Introducing the Language Access Portal

From the article by Kelli Carrington on NIMHD Insights:

Many of us know what it’s like to feel overwhelmed during a doctor’s visit by information about health conditions, medicines, and behavior recommendations. For patients who don’t speak or understand English fluently, the situation can be more than overwhelming—it can be dangerous. Patients with limited English proficiency (LEP) are nearly three times more likely to have an adverse medical outcome.1

Language is one of the most significant barriers to health literacy, the ability to understand the basic health information needed to make good health decisions. Patients who lack health literacy are often unable to read or understand written health information or to speak with their healthcare providers about their symptoms or concerns. These patients are less likely to follow important health recommendations or be able to give informed consent.2

According to the U.S. Census Bureau, more than 1 in 5 U.S. residents don’t speak English at home. Of that group, about 4 in 10, or 25 million people, have limited English proficiency.3 Many people with limited proficiency also live in households where no one speaks English well, meaning there isn’t a translator readily available to accompany them to doctor’s visits.

The National Institute on Minority Health and Health Disparities (NIMHD) is committed to addressing these language barriers and to improving the health literacy and lives of everyone living in America. We’re excited to announce a new tool, the Language Access Portal, as a resource for the NIMHD research community, public and community health professionals, healthcare providers, and others who work with health disparity populations with LEP. The portal improves access to cross-cultural and linguistically appropriate health information produced by the National Institutes of Health (NIH), NIMHD, and other federal agencies.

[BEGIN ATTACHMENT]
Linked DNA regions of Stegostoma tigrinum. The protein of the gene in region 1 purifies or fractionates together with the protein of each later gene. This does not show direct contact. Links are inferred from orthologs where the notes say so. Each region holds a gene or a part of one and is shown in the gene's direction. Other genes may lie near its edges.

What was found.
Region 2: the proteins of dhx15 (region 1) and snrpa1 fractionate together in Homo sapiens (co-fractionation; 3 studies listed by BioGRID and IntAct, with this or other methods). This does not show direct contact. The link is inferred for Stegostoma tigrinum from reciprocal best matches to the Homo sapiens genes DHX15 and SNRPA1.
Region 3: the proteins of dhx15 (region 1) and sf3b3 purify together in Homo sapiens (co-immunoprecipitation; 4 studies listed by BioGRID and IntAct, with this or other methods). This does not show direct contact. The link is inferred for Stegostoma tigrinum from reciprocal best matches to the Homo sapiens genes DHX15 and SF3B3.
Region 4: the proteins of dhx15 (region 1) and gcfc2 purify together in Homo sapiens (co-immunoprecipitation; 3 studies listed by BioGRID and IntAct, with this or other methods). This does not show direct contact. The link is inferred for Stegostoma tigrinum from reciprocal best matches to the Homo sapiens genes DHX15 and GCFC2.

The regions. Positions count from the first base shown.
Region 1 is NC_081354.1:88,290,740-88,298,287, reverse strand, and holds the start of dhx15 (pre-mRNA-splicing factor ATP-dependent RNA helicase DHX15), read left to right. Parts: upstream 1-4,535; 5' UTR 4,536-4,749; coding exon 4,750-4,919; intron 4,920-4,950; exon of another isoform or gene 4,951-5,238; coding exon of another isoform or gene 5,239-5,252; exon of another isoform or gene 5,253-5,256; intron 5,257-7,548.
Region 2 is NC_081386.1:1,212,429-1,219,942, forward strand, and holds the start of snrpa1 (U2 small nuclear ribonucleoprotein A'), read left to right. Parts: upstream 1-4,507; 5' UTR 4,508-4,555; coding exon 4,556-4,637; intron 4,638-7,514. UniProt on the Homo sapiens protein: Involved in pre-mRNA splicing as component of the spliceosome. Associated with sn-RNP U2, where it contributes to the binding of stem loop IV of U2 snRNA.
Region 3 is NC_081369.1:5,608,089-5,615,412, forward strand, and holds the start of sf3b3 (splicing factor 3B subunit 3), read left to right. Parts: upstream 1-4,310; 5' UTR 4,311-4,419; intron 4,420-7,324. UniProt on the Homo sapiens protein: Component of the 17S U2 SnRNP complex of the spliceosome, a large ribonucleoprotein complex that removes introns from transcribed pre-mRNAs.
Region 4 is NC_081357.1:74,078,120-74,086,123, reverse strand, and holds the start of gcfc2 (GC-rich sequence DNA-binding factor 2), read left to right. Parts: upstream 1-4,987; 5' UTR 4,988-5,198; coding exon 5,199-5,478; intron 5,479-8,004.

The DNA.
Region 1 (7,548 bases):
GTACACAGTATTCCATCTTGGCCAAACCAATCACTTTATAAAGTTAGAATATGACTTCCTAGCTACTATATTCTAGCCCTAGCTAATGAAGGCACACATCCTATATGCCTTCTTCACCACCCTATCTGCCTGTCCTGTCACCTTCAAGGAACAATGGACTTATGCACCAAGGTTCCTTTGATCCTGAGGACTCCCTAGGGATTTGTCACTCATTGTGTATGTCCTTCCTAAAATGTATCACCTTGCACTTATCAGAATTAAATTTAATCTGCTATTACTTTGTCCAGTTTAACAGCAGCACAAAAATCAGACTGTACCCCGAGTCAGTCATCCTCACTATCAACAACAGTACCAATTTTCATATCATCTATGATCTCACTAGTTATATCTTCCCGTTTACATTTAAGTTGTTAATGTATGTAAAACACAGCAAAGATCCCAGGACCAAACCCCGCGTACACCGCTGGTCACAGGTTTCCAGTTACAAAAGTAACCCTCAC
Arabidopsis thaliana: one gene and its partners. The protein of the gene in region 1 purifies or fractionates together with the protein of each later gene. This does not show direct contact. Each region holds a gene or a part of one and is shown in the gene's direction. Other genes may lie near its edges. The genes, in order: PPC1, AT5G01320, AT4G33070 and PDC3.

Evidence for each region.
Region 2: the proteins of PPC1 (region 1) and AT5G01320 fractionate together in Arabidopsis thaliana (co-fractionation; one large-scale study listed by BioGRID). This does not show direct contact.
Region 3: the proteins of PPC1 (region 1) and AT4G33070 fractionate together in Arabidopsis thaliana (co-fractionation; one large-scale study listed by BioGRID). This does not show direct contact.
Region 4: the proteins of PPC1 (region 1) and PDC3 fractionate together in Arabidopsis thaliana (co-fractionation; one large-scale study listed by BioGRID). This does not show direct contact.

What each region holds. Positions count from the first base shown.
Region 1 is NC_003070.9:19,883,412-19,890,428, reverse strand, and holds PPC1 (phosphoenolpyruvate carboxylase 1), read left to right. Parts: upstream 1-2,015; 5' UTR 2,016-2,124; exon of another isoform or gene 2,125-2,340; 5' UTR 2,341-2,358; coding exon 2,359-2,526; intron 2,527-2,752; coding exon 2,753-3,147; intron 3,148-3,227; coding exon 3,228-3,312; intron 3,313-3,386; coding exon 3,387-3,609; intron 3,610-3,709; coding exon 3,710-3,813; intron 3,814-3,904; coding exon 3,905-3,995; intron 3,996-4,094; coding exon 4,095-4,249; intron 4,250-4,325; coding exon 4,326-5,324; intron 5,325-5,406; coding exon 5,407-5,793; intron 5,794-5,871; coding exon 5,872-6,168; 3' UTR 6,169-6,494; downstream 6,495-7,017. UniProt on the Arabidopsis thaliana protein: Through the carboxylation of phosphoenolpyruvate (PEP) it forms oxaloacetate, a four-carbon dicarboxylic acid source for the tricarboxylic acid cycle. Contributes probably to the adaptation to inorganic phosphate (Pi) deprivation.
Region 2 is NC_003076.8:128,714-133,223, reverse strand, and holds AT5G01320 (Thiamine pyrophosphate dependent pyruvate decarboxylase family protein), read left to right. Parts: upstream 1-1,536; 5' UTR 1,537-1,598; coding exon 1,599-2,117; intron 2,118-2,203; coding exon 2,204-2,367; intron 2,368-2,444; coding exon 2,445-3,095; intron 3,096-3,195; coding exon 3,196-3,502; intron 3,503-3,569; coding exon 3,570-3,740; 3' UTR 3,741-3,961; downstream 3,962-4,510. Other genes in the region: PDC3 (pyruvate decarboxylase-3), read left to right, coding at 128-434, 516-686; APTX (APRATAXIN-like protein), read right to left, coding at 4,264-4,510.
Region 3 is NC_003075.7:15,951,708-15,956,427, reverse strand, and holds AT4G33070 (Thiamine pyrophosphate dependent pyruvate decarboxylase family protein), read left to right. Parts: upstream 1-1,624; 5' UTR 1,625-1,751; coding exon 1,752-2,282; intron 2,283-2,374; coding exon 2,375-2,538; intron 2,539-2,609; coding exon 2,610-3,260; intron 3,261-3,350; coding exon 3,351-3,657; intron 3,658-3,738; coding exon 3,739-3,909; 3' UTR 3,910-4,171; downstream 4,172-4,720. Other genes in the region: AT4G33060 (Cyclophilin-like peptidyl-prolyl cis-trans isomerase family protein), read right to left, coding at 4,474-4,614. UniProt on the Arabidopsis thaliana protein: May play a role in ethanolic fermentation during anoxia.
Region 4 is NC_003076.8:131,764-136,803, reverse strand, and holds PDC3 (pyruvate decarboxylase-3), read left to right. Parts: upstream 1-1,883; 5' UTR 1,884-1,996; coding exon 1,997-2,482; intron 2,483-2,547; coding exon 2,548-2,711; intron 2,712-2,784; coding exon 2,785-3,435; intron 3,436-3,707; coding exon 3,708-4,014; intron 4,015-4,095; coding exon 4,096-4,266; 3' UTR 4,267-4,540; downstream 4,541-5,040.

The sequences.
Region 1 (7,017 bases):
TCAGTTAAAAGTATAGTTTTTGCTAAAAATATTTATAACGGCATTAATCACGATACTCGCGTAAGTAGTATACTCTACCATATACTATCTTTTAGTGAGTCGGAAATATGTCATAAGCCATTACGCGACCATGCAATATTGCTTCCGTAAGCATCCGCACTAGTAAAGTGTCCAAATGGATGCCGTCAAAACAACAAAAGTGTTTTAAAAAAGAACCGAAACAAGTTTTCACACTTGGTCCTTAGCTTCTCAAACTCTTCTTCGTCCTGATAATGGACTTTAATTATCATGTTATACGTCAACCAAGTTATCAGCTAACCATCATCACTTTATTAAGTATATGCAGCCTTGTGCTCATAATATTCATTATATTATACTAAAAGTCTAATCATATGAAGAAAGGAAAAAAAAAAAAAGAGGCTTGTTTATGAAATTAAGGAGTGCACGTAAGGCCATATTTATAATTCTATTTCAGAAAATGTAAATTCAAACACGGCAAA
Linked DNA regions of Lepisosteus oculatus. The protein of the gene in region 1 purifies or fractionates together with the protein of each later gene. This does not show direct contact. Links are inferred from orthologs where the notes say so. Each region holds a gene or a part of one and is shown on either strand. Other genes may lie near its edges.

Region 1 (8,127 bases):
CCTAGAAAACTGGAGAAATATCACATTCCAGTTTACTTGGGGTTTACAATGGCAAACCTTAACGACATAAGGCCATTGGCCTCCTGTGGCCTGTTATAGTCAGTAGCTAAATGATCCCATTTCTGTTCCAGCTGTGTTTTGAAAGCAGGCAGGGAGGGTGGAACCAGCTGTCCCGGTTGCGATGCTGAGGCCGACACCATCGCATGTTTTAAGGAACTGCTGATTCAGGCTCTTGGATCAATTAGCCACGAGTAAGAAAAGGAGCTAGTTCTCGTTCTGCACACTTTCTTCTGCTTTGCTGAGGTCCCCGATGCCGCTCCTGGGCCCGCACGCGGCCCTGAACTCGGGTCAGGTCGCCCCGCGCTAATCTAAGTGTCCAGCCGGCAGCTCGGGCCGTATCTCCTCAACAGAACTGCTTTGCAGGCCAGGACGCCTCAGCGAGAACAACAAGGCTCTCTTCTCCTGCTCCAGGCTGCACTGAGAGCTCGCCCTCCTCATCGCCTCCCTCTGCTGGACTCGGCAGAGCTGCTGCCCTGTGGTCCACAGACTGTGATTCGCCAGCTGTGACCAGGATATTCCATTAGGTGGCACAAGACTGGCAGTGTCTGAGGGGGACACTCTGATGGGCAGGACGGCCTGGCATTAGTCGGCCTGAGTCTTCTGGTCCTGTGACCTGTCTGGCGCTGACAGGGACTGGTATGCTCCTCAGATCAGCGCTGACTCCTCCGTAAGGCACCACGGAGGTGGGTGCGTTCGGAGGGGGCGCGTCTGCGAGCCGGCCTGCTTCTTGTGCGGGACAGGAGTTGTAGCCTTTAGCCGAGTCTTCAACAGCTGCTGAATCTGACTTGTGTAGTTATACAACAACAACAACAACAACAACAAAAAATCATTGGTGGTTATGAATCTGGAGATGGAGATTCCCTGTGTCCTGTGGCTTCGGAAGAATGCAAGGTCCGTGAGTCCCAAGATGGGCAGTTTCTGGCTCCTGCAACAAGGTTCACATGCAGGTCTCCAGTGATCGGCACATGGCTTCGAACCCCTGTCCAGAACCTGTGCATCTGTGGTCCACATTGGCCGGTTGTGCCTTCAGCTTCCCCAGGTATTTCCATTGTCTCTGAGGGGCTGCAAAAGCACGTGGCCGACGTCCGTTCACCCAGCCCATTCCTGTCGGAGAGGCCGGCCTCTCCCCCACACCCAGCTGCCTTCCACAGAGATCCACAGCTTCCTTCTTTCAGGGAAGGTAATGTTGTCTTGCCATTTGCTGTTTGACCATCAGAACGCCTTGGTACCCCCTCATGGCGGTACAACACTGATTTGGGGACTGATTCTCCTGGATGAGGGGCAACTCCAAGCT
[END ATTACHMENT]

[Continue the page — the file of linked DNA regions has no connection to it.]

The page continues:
The Language Access Portal pulls together health resources from across NIH in selected languages, particularly those languages spoken by populations experiencing significant health disparities. As we launch, the portal includes information in Spanish, Hindi, Tagalog, Korean, and Vietnamese. The portal currently has language resources for the following areas where health disparities have been identified:

Read the full article.

Reducing Errors for Patients with Limited English

When an untrained interpreter helps a patient communicate with his/her healthcare provider, errors in medical interpretation are common. However, the error rate is cut in half when a trained medical interpreter is used reports a study recently published in the journal Medical Care published by Wolters Kluwers.

To understand the error rates between ad hoc interpreters and trained interpreters, the researchers audiotaped 32 primary care visits with Spanish-speaking patients at a public hospital clinic. The recordings were transcribed and analyzed. The analysis showed:

  • Errors of omission and answering for the patient or health care professional were the most common types of interpreter errors.
  • Errors were about twice as common in visits with ad hoc interpreters: 54 percent, compared to 25 percent with trained interpreters.
  • About seven percent of errors were rated clinically significant: for example, an incorrect drug dosage or inaccurately describing the patient’s symptoms.
  • The odds of a clinically significant error were about 75 percent lower in visits with trained in-person interpreters compared to ad hoc interpreters.

Read a full description of the study.